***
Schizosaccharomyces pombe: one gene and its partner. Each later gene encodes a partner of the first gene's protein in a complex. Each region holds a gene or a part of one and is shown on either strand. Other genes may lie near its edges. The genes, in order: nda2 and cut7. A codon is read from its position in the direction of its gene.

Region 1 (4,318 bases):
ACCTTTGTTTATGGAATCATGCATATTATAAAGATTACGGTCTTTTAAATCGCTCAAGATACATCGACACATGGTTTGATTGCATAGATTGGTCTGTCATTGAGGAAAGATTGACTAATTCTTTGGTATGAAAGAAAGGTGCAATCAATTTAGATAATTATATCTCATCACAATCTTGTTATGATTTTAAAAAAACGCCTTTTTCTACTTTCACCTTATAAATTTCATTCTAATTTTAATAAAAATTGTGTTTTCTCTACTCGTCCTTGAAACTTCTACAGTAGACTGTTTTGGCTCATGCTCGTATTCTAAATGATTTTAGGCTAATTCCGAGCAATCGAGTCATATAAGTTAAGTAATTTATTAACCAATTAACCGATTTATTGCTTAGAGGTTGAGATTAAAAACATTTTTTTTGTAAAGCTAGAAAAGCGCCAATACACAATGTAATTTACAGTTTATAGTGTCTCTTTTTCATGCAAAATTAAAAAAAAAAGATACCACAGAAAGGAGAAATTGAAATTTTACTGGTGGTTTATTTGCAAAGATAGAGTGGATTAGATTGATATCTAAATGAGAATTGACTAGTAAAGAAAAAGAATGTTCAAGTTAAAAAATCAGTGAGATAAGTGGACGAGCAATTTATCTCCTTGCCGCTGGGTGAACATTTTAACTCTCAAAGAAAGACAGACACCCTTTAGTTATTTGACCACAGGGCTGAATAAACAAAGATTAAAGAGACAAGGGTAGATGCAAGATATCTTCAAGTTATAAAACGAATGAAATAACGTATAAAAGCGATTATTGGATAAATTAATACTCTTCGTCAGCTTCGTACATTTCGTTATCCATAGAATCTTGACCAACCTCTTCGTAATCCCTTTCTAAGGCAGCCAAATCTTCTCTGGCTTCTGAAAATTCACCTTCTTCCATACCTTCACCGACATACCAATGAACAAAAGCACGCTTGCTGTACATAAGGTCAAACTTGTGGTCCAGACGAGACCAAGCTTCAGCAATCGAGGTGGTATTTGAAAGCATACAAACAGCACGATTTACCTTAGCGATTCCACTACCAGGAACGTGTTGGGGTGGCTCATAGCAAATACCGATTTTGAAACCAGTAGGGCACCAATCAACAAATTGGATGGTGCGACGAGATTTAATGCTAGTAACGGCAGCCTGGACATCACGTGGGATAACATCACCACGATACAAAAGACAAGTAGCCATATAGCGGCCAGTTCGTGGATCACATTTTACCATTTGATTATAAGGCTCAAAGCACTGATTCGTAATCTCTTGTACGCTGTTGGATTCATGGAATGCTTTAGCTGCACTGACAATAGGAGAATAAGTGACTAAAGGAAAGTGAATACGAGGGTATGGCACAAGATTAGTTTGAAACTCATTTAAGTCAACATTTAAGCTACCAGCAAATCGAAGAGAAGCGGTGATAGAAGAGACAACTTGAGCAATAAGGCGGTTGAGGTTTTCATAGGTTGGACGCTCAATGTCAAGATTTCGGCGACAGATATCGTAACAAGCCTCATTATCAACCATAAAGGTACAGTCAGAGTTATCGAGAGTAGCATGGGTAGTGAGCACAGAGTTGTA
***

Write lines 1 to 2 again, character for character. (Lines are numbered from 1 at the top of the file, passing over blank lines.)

Schizosaccharomyces pombe: one gene and its partner. Each later gene encodes a partner of the first gene's protein in a complex. Each region holds a gene or a part of one and is shown on either strand. Other genes may lie near its edges. The genes, in order: nda2 and cut7. A codon is read from its position in the direction of its gene.

Region 1 (4,318 bases):